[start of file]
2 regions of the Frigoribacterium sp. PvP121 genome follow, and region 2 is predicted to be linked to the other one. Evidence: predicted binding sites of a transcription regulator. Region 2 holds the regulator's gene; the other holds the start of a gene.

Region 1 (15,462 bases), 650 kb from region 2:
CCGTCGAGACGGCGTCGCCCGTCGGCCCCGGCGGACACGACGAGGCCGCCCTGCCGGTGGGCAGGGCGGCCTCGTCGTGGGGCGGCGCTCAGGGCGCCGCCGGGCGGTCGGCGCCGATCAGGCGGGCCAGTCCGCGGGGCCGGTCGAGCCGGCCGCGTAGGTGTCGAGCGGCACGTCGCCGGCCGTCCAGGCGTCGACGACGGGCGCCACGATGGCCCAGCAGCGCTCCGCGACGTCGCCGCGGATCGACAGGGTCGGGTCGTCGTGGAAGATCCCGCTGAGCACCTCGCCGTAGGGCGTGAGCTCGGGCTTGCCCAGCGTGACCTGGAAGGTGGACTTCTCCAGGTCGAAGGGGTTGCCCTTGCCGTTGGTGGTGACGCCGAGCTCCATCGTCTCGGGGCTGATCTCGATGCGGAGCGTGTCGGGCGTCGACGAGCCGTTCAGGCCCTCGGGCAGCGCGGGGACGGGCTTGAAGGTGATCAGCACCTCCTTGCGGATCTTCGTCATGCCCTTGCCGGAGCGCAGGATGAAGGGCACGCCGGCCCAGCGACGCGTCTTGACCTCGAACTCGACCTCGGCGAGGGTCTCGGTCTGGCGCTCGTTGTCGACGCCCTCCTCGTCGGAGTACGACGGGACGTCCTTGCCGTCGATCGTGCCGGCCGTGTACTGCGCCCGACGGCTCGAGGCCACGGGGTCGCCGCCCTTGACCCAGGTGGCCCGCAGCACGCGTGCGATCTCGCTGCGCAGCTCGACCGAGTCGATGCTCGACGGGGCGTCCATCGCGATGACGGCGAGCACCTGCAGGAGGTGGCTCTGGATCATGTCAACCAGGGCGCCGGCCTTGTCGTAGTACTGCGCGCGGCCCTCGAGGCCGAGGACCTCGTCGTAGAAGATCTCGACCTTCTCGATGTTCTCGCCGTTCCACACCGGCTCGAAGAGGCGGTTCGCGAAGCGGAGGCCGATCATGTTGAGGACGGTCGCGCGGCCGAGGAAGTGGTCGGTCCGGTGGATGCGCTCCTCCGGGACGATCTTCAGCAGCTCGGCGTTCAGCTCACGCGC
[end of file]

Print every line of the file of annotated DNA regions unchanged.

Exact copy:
2 regions of the Frigoribacterium sp. PvP121 genome follow, and region 2 is predicted to be linked to the other one. Evidence: predicted binding sites of a transcription regulator. Region 2 holds the regulator's gene; the other holds the start of a gene.

Region 1 (15,462 bases), 650 kb from region 2:
CCGTCGAGACGGCGTCGCCCGTCGGCCCCGGCGGACACGACGAGGCCGCCCTGCCGGTGGGCAGGGCGGCCTCGTCGTGGGGCGGCGCTCAGGGCGCCGCCGGGCGGTCGGCGCCGATCAGGCGGGCCAGTCCGCGGGGCCGGTCGAGCCGGCCGCGTAGGTGTCGAGCGGCACGTCGCCGGCCGTCCAGGCGTCGACGACGGGCGCCACGATGGCCCAGCAGCGCTCCGCGACGTCGCCGCGGATCGACAGGGTCGGGTCGTCGTGGAAGATCCCGCTGAGCACCTCGCCGTAGGGCGTGAGCTCGGGCTTGCCCAGCGTGACCTGGAAGGTGGACTTCTCCAGGTCGAAGGGGTTGCCCTTGCCGTTGGTGGTGACGCCGAGCTCCATCGTCTCGGGGCTGATCTCGATGCGGAGCGTGTCGGGCGTCGACGAGCCGTTCAGGCCCTCGGGCAGCGCGGGGACGGGCTTGAAGGTGATCAGCACCTCCTTGCGGATCTTCGTCATGCCCTTGCCGGAGCGCAGGATGAAGGGCACGCCGGCCCAGCGACGCGTCTTGACCTCGAACTCGACCTCGGCGAGGGTCTCGGTCTGGCGCTCGTTGTCGACGCCCTCCTCGTCGGAGTACGACGGGACGTCCTTGCCGTCGATCGTGCCGGCCGTGTACTGCGCCCGACGGCTCGAGGCCACGGGGTCGCCGCCCTTGACCCAGGTGGCCCGCAGCACGCGTGCGATCTCGCTGCGCAGCTCGACCGAGTCGATGCTCGACGGGGCGTCCATCGCGATGACGGCGAGCACCTGCAGGAGGTGGCTCTGGATCATGTCAACCAGGGCGCCGGCCTTGTCGTAGTACTGCGCGCGGCCCTCGAGGCCGAGGACCTCGTCGTAGAAGATCTCGACCTTCTCGATGTTCTCGCCGTTCCACACCGGCTCGAAGAGGCGGTTCGCGAAGCGGAGGCCGATCATGTTGAGGACGGTCGCGCGGCCGAGGAAGTGGTCGGTCCGGTGGATGCGCTCCTCCGGGACGATCTTCAGCAGCTCGGCGTTCAGCTCACGCGC